Okay, I got a fair number of emails in response to my Blurb Bitching blog entry (some months back) so I thought I’d answer the main questions being put to me.
What makes you more likely to blurb?
1. A personalized letter from the author. I’ve gotten a few really great letters from editors that made me crack a galley, but for the most part, if the author doesn’t even have time to enclose her thoughts, I generally don’t have time to read her manuscript. So don’t leave it solely to your publicist/editor/agent/friend who walks dogs with Thomas Harris. Have them do the hand-off, but make sure you get your voice in there.
2. If the person requesting a blurb from me is familiar with my work, and makes that somewhat clear in the cover letter. Nothing says arrogance like an unpublished writer asking me to read his manuscript who hasn’t bothered to read one of my books. When it came to the authors I asked for blurbs from, I made sure I’d read virtually everything they had in print. An if their oeuvres were unrealistically weighty, I made sure I’d read at least four or five of their novels.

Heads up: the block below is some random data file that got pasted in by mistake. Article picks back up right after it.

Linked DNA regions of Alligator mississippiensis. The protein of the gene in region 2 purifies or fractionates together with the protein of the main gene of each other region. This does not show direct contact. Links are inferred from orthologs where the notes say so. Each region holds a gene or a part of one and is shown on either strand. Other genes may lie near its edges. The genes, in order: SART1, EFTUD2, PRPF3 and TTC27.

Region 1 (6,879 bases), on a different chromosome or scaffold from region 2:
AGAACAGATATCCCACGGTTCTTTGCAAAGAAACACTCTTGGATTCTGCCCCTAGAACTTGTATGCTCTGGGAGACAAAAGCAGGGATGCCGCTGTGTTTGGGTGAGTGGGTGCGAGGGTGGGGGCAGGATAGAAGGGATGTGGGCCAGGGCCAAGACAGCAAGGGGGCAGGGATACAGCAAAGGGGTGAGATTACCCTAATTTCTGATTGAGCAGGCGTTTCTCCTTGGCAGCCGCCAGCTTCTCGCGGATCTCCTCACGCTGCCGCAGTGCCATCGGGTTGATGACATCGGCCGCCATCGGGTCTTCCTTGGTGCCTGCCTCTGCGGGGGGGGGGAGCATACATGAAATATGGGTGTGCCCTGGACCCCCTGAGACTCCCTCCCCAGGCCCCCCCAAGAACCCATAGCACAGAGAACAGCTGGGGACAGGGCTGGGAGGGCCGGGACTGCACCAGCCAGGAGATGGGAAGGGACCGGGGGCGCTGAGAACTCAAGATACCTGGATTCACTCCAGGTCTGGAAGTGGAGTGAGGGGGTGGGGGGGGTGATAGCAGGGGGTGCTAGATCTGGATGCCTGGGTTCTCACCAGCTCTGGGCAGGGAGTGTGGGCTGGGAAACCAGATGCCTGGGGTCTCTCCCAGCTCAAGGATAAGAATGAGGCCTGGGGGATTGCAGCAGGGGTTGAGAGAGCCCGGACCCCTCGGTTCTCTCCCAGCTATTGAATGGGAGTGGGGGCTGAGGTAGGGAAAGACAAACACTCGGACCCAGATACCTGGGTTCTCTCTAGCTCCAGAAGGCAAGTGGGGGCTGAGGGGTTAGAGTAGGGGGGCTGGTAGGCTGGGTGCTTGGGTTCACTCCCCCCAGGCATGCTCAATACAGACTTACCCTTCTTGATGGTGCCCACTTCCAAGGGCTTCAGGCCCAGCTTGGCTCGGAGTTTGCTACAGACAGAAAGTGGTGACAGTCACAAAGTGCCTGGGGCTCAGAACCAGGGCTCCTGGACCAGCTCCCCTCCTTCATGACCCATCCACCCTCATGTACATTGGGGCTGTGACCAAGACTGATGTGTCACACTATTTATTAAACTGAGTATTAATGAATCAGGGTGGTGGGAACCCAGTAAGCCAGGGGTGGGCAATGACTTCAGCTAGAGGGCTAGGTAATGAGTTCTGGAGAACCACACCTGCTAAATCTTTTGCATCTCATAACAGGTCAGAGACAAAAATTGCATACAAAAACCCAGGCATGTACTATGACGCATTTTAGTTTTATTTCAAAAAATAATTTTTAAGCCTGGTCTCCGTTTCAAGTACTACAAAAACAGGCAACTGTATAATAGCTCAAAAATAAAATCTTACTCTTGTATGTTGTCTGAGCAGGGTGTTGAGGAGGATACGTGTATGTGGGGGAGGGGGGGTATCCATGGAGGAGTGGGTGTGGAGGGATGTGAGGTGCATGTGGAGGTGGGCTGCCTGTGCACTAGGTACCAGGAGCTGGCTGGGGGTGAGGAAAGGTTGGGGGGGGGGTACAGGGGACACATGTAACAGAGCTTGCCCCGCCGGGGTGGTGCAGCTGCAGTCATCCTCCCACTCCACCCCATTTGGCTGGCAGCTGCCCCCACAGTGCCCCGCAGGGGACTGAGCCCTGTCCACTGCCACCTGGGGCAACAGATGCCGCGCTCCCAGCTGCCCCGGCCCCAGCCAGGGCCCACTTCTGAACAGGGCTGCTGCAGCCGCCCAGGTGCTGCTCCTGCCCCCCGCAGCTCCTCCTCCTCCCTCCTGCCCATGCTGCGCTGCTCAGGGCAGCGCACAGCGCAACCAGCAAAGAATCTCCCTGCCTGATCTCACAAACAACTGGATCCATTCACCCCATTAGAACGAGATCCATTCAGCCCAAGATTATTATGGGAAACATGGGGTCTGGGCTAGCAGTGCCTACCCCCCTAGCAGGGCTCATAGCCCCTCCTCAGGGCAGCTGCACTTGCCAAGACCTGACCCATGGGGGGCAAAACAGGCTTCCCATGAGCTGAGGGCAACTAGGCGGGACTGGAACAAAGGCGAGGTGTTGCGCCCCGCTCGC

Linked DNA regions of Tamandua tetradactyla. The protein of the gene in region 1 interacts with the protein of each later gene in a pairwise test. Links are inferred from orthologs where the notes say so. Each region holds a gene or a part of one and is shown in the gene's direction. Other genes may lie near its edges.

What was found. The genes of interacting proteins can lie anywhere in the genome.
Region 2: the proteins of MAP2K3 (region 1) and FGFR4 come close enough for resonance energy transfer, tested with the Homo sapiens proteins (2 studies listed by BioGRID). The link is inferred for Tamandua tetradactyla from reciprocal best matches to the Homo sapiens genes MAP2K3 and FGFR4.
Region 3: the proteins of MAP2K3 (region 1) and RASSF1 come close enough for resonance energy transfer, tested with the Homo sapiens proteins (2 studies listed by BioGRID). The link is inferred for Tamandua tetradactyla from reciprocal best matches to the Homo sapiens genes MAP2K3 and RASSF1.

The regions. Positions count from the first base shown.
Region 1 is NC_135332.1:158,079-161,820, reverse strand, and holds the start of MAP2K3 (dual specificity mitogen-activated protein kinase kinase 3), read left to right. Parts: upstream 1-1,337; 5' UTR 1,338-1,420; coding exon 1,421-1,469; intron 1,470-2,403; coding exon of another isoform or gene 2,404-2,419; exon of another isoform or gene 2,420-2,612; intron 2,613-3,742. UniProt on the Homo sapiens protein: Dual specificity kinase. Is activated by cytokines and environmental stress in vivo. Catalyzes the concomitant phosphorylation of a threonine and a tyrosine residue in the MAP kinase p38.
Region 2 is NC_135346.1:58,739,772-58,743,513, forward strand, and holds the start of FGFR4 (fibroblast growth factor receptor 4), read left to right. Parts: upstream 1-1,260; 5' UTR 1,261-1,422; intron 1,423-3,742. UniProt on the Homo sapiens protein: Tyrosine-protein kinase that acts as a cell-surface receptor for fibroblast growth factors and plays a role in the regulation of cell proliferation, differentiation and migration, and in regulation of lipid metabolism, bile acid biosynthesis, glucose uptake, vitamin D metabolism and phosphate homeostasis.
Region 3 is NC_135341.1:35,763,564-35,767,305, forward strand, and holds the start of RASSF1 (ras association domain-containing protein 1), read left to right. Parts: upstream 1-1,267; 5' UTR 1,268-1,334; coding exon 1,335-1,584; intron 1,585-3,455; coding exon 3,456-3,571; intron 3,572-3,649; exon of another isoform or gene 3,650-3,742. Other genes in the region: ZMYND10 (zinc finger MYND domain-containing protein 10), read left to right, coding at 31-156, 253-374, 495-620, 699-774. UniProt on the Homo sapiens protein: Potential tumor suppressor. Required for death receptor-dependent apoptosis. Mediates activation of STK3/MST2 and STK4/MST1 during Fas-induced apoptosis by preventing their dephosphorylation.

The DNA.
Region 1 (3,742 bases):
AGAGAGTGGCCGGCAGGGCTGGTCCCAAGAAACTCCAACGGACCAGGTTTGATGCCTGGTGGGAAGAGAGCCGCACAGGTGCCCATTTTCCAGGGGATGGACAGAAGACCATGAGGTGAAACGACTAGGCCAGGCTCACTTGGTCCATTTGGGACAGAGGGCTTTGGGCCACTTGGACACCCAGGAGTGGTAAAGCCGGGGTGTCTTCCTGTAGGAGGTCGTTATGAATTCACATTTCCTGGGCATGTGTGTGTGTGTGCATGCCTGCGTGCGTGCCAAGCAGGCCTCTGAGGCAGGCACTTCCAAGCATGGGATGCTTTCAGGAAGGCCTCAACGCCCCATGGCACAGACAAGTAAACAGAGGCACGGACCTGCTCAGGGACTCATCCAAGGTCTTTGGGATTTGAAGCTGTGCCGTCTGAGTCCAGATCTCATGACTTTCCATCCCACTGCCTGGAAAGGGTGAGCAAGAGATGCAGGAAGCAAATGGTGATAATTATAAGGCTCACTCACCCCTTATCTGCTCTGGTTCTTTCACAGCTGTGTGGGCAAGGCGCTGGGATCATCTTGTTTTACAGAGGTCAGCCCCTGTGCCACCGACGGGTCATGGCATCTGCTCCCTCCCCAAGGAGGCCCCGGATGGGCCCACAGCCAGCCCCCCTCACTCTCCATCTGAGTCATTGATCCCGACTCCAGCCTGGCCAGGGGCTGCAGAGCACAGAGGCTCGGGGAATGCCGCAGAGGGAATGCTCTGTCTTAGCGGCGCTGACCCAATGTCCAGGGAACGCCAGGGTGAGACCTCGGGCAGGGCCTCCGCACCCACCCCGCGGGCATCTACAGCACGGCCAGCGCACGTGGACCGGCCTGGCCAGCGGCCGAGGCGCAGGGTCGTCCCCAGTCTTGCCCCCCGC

3. I won’t blurb books from vanity presses.
4. If the damn thing looks good. I don’t care if it’s a social novel or a book of lesbian haiku, the first few pages better sing.
5. (And here I feel like Ms. Curmudgeon, your high school college admissions advisor): Don’t make dumb-ass spelling and grammar errors in your cover letter. If you can’t be bothered to figure out the difference between “it’s” and “its” in a one-paragraph cover letter, you probably shouldn’t be pointing a 300-page manuscript my direction.
Will you always blurb your friends even if their books suck?
No. And Ayn Rand better quit asking.
Do you ever tell people you don’t like their books?
No. They’re not asking for a critique, just a blurb. So I’m not reading looking to be helpful from an editorial perspective. I never want to undermine a young (or old, for that matter) author early in her career with a rejection, so I will often beg off mediocre manuscripts due to exigencies of schedule, etc.. Often this isn’t an excuse; much of the time it’s true.